NLP Seminar: New time for Fall: Mondays at 3:30pm

Welcome back everyone to the Fall 2016 semester!  This fall we will have a new time for the NLP Seminar; we’ll be meeting on Mondays from 3:30-4:30pm.  The location is the same, room 205 South Hall.

Another exciting change is that UC Berkeley students can earn 1 unit of credit for attending the meeting on a weekly basis.  Grad students can sign up under I School 290  or CS 294.

Breaking news: undergraduates from any department can now sign up for INFO 190-001 (CCN 34812)

We’ll continue with invited speakers for alternating weeks, and in the intervening weeks we’ll discuss research papers and related activities.  We’ll continue to post speaker information on this web site.

April 25: Dan Gillick: Multilingual language processing from bytes

Please join us for the NLP Seminar this Thursday (April 21) at 4pm in 205 South Hall. All are welcome!

Speaker: Dan Gillick (Google)

Title: Multilingual language processing from bytes


I’ll describe my recent work on standard language processing tasks like part-of-speech tagging and named entity recognition where I replace the traditional pipeline of models with a recurrent neural network. In particular, the model reads one byte at a time (it doesn’t know anything about tokens or sentences) and produces output over byte spans. This allows for very compact, multilingual models that improve over models trained on a single language. I’ll show lots of results and we can discuss the merits and problems with this approach.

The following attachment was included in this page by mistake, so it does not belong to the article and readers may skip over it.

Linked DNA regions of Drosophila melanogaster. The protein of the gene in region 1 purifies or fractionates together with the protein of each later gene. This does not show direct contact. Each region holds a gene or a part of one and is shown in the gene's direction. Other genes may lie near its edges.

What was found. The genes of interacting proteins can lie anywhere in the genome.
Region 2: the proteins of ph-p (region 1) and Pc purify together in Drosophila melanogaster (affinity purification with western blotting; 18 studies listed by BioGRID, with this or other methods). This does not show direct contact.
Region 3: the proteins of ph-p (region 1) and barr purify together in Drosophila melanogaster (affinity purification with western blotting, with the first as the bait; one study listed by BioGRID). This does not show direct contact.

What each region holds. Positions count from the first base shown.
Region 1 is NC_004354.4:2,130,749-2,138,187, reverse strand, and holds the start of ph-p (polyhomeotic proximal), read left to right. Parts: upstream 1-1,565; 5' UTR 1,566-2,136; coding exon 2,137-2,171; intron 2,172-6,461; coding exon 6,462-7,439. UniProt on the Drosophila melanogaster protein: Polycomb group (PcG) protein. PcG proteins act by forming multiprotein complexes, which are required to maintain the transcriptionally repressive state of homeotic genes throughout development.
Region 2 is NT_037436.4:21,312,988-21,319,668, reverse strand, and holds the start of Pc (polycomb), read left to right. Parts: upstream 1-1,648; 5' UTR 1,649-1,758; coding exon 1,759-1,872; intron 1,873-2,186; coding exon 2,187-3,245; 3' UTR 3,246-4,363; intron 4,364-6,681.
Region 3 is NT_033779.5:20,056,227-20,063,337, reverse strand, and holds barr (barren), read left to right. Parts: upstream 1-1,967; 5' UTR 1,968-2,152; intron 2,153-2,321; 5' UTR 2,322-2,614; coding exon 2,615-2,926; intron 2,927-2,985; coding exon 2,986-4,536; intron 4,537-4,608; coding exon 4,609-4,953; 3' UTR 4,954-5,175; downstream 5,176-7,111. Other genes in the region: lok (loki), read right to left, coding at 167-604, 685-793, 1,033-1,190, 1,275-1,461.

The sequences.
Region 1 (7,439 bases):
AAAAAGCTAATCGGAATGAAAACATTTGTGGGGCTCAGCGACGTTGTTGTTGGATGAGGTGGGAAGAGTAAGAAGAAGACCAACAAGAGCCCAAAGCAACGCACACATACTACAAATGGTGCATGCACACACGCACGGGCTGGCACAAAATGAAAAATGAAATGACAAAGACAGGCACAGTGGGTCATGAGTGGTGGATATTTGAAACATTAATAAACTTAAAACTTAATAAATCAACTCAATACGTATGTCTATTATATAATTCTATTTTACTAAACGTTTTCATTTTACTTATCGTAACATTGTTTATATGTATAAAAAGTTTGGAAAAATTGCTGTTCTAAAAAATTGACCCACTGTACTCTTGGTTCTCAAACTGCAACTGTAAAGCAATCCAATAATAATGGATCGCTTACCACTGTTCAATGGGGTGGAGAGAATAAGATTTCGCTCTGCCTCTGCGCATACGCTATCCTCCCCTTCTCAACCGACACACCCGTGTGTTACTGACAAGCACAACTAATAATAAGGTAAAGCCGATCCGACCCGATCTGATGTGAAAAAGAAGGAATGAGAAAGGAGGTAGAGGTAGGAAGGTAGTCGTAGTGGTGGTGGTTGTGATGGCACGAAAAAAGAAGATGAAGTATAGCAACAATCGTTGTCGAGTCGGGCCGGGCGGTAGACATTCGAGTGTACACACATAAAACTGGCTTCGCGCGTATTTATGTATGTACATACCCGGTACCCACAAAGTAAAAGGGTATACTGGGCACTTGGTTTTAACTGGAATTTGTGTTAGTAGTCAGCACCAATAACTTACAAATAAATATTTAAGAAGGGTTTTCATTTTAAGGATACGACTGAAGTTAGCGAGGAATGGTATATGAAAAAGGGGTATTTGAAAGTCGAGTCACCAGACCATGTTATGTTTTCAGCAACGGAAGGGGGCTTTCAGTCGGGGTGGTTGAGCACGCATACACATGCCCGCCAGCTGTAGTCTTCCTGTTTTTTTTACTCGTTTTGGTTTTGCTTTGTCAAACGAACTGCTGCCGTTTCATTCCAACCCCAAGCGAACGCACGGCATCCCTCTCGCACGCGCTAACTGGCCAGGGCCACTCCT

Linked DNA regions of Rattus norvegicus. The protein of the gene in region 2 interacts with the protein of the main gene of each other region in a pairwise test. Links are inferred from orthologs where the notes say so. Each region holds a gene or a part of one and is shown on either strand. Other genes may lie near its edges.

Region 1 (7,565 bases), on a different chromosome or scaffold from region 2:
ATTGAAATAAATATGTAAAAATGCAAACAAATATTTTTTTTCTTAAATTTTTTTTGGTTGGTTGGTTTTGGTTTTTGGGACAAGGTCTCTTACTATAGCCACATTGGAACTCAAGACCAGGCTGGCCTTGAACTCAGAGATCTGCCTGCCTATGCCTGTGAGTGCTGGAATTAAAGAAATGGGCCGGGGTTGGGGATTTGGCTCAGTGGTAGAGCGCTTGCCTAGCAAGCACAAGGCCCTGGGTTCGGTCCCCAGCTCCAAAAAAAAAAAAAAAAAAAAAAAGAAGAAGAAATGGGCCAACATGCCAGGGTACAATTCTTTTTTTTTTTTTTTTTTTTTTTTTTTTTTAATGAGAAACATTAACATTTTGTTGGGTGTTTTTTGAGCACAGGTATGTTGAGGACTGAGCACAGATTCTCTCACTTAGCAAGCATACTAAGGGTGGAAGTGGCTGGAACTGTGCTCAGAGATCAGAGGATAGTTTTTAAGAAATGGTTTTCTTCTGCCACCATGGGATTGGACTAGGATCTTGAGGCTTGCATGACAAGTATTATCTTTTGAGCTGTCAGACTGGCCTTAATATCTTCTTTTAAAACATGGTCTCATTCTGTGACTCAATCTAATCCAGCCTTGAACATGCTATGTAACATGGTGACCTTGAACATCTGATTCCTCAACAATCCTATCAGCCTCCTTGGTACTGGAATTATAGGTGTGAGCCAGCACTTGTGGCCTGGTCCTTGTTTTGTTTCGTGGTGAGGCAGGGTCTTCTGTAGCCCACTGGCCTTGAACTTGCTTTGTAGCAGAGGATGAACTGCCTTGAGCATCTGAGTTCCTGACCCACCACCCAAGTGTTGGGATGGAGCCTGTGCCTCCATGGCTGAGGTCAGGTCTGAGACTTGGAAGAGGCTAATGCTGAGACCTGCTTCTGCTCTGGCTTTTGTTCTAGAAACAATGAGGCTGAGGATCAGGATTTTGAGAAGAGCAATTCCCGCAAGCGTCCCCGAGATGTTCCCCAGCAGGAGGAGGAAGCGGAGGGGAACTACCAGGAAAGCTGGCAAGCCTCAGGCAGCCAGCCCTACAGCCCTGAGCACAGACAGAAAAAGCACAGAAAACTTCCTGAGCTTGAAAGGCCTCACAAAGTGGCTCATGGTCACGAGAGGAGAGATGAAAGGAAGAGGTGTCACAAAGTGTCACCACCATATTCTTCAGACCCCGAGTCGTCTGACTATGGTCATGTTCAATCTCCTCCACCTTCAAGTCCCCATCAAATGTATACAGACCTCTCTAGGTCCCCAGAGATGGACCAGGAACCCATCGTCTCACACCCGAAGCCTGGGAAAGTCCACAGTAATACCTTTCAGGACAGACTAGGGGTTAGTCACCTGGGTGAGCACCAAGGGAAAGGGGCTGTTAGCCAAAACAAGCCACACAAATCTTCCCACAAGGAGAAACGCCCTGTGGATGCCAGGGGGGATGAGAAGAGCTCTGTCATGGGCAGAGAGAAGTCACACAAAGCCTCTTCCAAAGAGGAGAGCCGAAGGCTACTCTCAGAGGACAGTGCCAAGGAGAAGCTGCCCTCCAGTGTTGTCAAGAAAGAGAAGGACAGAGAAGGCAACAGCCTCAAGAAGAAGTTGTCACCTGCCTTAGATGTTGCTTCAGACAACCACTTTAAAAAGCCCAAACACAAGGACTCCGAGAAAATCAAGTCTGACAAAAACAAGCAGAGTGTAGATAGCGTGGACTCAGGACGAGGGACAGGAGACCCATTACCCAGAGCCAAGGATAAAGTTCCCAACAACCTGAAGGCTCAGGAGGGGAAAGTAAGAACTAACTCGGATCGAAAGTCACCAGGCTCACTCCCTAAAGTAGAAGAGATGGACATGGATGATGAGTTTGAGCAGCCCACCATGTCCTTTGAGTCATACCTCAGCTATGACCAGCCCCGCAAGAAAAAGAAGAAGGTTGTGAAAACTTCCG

April 7: Percy Liang: Learning From Zero

Please join us for the next NLP Seminar Thursday, April 7 at 4pm in 205 South Hall. All are welcome!

Speaker: Percy Liang (Stanford)
Title: Learning from Zero

Can we learn if we start with zero examples, either labeled or unlabeled? This scenario arises in new user-facing systems (such as virtual assistants for new domains), where inputs should come from users, but no users exist until we have a working system, which depends on having training data. I discuss recent work that circumvent this circular dependence by interleaving user interaction and learning.

Mar 10: Justine Kao: Computational approaches to creative and social language